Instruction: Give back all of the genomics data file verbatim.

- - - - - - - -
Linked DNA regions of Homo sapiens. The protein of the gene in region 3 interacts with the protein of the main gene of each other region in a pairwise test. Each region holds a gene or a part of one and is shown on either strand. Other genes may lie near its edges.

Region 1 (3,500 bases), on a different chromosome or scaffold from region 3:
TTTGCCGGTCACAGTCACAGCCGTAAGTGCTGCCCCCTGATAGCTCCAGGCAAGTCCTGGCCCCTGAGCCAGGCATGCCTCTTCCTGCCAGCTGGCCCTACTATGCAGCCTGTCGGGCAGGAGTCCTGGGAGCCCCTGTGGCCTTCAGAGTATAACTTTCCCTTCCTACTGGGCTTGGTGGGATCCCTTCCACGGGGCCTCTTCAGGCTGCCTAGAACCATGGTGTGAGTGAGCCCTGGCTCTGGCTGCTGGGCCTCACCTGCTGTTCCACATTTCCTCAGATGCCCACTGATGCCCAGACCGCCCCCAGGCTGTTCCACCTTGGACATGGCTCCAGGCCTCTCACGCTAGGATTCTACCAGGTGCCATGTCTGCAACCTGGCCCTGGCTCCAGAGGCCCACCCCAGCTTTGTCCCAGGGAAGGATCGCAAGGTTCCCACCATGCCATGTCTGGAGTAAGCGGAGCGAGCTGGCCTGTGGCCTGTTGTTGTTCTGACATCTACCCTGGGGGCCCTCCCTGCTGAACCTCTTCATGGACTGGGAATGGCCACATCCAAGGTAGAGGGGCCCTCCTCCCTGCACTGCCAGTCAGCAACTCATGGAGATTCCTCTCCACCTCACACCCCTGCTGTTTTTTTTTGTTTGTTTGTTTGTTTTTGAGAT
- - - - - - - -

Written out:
Linked DNA regions of Homo sapiens. The protein of the gene in region 3 interacts with the protein of the main gene of each other region in a pairwise test. Each region holds a gene or a part of one and is shown on either strand. Other genes may lie near its edges.

Region 1 (3,500 bases), on a different chromosome or scaffold from region 3:
TTTGCCGGTCACAGTCACAGCCGTAAGTGCTGCCCCCTGATAGCTCCAGGCAAGTCCTGGCCCCTGAGCCAGGCATGCCTCTTCCTGCCAGCTGGCCCTACTATGCAGCCTGTCGGGCAGGAGTCCTGGGAGCCCCTGTGGCCTTCAGAGTATAACTTTCCCTTCCTACTGGGCTTGGTGGGATCCCTTCCACGGGGCCTCTTCAGGCTGCCTAGAACCATGGTGTGAGTGAGCCCTGGCTCTGGCTGCTGGGCCTCACCTGCTGTTCCACATTTCCTCAGATGCCCACTGATGCCCAGACCGCCCCCAGGCTGTTCCACCTTGGACATGGCTCCAGGCCTCTCACGCTAGGATTCTACCAGGTGCCATGTCTGCAACCTGGCCCTGGCTCCAGAGGCCCACCCCAGCTTTGTCCCAGGGAAGGATCGCAAGGTTCCCACCATGCCATGTCTGGAGTAAGCGGAGCGAGCTGGCCTGTGGCCTGTTGTTGTTCTGACATCTACCCTGGGGGCCCTCCCTGCTGAACCTCTTCATGGACTGGGAATGGCCACATCCAAGGTAGAGGGGCCCTCCTCCCTGCACTGCCAGTCAGCAACTCATGGAGATTCCTCTCCACCTCACACCCCTGCTGTTTTTTTTTGTTTGTTTGTTTGTTTTTGAGAT